That push enjoyed substantial rhetorical support from Secretary Rumsfeld, who despaired of the military being the bill-payer for tasks better assigned to State and elsewhere. It enjoyed even more substantial material and political support from Secretary Gates, who joined first with Secretary Rice and then with Secretary Clinton to beg Congress to boost the budget of the State Department so as to build civilian capacity.
I suspect that effort may have reached a turning point, however. The very same fiscal pressures that are forcing deep cuts in the defense budget will be operating on the budgets of the State Department and other departments and agencies that might otherwise be expected to prop up the civilian side of the civil-military balance. And in such a hostile fiscal environment, it is likely that the military will lose less than civilian agencies will. Or rather: Even if the military loses more in absolute terms (because their budget baseline is so high), in relative terms they can weather those losses better without losing minimum functioning capacity.
In short, the civil-military balance is likely to tip even further in the direction of the military.
This was the gist of a talk I gave last month to the Army War College's Annual Strategy Conference. I made several points, which the latest congressional action on the foreign operations and defense budgets have only reinforced:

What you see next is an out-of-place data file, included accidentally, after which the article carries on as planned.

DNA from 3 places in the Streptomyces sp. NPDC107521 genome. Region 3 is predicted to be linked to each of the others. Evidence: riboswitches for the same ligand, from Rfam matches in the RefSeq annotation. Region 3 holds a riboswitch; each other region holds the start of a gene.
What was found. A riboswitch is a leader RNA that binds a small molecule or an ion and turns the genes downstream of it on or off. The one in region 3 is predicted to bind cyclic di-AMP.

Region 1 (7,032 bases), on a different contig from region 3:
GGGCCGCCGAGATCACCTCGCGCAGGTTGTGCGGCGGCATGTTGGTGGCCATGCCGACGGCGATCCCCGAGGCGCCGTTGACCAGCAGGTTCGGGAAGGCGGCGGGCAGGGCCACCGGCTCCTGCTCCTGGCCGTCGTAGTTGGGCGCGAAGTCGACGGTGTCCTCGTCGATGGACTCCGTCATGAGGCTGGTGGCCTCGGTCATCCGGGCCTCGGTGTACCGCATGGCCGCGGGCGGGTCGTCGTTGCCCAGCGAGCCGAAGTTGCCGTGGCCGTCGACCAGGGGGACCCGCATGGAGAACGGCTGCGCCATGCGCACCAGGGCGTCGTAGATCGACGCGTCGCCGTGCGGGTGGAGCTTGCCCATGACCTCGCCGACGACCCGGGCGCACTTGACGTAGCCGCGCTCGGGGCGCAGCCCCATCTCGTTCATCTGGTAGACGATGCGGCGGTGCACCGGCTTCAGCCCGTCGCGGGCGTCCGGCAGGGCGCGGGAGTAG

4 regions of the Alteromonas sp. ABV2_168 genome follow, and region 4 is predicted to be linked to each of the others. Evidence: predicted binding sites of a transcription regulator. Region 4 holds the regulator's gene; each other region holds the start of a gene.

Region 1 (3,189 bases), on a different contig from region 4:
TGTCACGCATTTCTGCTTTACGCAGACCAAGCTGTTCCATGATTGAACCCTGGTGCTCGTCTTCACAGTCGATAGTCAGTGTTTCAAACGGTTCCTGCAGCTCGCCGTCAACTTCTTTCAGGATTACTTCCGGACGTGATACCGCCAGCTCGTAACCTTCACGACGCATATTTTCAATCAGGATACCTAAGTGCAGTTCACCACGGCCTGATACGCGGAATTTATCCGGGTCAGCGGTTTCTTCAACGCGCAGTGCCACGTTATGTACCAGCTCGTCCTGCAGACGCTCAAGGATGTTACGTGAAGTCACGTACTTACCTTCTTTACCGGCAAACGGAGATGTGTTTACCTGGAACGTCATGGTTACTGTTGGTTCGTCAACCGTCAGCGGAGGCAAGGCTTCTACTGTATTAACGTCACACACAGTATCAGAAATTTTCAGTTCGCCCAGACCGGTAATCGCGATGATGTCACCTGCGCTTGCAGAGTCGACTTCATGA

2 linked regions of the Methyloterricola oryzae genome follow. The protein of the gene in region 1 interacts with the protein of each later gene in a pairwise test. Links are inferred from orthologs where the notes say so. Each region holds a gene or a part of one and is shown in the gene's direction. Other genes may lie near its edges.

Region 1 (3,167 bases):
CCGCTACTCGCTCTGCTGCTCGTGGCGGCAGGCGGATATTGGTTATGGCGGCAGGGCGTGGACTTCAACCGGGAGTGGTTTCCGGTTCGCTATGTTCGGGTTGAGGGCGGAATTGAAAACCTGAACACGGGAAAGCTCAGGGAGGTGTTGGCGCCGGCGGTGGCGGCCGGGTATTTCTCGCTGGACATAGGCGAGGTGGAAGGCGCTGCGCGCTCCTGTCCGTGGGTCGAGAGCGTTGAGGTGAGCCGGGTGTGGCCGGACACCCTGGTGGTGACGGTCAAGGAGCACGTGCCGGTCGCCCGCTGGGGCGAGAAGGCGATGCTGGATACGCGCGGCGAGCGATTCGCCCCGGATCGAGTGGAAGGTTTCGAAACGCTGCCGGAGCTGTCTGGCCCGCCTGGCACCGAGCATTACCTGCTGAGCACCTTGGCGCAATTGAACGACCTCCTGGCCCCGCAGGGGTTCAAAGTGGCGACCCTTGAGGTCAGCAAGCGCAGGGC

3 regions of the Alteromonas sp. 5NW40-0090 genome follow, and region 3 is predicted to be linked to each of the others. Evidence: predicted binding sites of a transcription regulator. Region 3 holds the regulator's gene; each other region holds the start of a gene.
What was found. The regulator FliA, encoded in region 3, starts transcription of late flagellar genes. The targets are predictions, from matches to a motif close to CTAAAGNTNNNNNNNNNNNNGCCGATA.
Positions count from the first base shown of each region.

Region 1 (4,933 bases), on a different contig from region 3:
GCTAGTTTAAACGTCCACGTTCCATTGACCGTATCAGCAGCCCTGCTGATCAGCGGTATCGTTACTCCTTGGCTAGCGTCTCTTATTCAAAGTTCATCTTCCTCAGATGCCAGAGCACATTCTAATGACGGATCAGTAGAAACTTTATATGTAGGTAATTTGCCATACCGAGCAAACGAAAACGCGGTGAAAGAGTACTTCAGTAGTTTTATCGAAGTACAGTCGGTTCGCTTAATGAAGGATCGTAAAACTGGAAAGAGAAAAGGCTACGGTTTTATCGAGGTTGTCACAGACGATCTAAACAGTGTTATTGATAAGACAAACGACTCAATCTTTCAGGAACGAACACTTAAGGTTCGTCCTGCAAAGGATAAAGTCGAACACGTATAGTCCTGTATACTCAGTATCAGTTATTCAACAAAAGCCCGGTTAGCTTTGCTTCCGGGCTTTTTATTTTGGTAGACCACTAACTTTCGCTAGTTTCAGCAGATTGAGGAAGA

Therefore, while it is fine to remain rhetorically committed to Plan A (improving State capacity), the military should train and equip for Plan B (State and other civilian agencies are no more and probably less capable than they were in 2008).
Ralph Orlowski/Getty Images
The election may hinge on economic and domestic policy, but this past week the campaign was all about national security, specifically the president's role as commander in chief.
The prompt was the anniversary of the killing of Bin Laden, which encouraged the Obama campaign to put out an extraordinary campaign advertisement praising the president for showing the courage to order the strike and suggesting that Romney would not have done so.
The critique of Romney was fundamentally dishonest in the way that campaign ads often are. The ad cherry-picked Romney quotes and deployed them out of context. The valid Romney observation that defeating al Qaeda would require a comprehensive strategy, not one limited to hunting down a single man, got distorted by the Obama scriptwriters into a hesitation to pursue Bin Laden. And the valid Romney observation that it was a mistake to boast in advance about conducting unilateral strikes against the territory of our Pakistani partner got distorted into an unwillingness to act in America's national interest.
Nevertheless, while the Obama campaign misrepresented Romney's position on the hunt for Bin Laden, the advertisement was (perhaps inadvertently) plausible in claiming not every president would have ordered the Abbottabad raid -- and, in this respect, it was odd to hear former President Clinton making this argument.